Article by: Narcís Molina, Project Manager, Braking Systems in Applus IDIADA
DETROIT, Mich.–In the two first parts of the article, some aspects of the interaction between the chassis dynamics and the triggering, local and low-level stick-slip motion (found in the friction interface) have been introduced. The methodology has been revealed and some initial results, presented. This final part will show further results, together with the main conclusions that can be drawn from the investigation.
The high level of harmonic noise and vibration response of the truck is the result of a vibrational transfer of energy from short and low level stick-slip events into a global vehicle resonance that alters the normal performance of the brake actuator. The modal shape, along with the in-service vehicle vibration response seen through the RMA, suggest that the stick-slip mechanism is only a trigger of the truck ungoverned response, being this response controlled by a combined front axle steering / suspension resonance, that causes an S-cam oscillation due to a forced vibration of the brake chamber assembly (precisely induced by such resonance). This idea of how the initial stick-slip vibration excitation and the vehicle resonance at 68 Hz interact to generate a tonal response of an extremely high level is schematically elaborated in the following block diagrams.
Under normal conditions, some air pressure operates the brake chamber’s push-rod, which leads to the rotation of the slack-adjuster and the S-cam, thus forcing the shoes to move against the drum, initiating a steady-state braking torque:
As the stick-slip mechanism is triggered, a certain perturbation is applied at the brake block. This means that the braking torque is made up of a constant component —similar to the one observed in the previous slide— and a fluctuating component —precisely caused by the stick-slip event:
As the creep groan evolves to the charging phase, the so-called feedback loop is activated: the brake torque initial perturbations excite a combined front axle steering / suspension resonance, which induces powerful wheel rotations about the king-pin axis and the stub axle. This rotation (at 68 Hz) imposes a shaking effect on the brake chamber that generates a high relative displacement with its push-rod (“D” prime):
The shaking effect forces a fluctuating push-rod displacement and S-cam rotation that activates and de-activates the brakes. Note that the S-cam rotation is the sum of the constant value imposed by a constant brake pressure, plus a fluctuating component that is induced by the self-sustaining vehicle resonance:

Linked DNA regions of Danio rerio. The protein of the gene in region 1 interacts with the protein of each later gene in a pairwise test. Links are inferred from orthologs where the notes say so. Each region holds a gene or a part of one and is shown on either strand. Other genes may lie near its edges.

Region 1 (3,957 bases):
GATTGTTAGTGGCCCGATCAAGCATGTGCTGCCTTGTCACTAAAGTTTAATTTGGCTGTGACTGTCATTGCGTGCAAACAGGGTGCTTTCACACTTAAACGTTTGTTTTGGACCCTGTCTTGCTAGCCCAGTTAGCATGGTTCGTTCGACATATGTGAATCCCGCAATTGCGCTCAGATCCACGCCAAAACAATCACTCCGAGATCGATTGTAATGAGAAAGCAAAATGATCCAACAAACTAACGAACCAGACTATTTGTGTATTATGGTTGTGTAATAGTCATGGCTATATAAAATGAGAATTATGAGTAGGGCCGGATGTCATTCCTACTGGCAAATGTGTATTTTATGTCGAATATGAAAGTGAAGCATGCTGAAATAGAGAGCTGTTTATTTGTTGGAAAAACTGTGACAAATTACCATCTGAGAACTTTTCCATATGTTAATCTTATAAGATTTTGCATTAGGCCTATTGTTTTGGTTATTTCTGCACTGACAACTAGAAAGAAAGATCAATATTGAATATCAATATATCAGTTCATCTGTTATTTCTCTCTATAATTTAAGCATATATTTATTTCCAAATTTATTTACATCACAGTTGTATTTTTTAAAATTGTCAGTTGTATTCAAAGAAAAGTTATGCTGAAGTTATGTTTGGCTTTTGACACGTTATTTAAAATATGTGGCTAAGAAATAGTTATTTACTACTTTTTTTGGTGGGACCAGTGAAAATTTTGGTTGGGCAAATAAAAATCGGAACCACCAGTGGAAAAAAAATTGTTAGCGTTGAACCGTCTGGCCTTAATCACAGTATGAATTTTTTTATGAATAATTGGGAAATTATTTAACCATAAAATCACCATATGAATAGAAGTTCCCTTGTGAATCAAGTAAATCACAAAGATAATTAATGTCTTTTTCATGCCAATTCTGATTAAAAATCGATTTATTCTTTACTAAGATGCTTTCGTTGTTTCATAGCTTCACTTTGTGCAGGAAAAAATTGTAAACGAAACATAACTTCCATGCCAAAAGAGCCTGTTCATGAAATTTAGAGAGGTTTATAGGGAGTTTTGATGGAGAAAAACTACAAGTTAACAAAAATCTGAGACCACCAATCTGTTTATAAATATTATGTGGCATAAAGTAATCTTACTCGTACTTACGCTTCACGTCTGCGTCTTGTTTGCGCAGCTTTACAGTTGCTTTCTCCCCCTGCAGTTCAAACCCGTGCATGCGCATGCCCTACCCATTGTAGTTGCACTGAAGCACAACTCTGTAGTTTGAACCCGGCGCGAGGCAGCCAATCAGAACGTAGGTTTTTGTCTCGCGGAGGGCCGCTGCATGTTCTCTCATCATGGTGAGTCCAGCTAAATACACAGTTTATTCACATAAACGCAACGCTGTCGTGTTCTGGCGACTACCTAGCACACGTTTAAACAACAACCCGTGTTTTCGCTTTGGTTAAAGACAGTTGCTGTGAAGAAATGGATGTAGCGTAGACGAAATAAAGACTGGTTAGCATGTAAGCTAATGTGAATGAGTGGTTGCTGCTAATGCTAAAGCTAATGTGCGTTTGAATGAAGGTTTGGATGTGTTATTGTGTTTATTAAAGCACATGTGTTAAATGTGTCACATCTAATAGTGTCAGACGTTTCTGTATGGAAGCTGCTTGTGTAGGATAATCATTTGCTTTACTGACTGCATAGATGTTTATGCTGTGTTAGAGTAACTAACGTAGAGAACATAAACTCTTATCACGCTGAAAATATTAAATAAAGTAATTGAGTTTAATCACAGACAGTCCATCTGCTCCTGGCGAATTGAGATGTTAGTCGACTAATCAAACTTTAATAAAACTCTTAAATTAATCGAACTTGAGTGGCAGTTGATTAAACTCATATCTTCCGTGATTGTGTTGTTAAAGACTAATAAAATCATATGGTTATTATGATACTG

Under this situation, creep groan becomes unstable: the vehicle resonance, initially excited by short stick-slip events, tends to absorb all the triggering energy into modal behaviour and generates a tonal response of exponentially-increased amplitude. It is the mechanical gain of the feedback loop that leads to an unstable vibration condition, regardless of the stick-slip mechanism:
This article proves the existence of a positive feedback loop that activates the S-cam under creep groan vibrations. The exponential increase in noise and vibration levels, from the triggering phase to the unstable condition, is then caused by a self-sustaining excitation of front steering/suspension resonance. The tonal response is centred on the frequency of the resonance, which takes complete control of the creep groan vibration —independently of the stick-slip mechanism.
It can be concluded that the strategy to attenuate creep groan amplification can be stablished at various levels: acting directly on the incipient stick-slip or working to decrease the positive gain of the feedback loop. Certainly, future work is to reduce and, if possible, decouple the interaction between the front axle modal dynamics and the resulting vibrations exhibited by the brake actuation system. This should diminish the gain of the loop, or even interrupt it, so the vibration amplification process can be kept under control.
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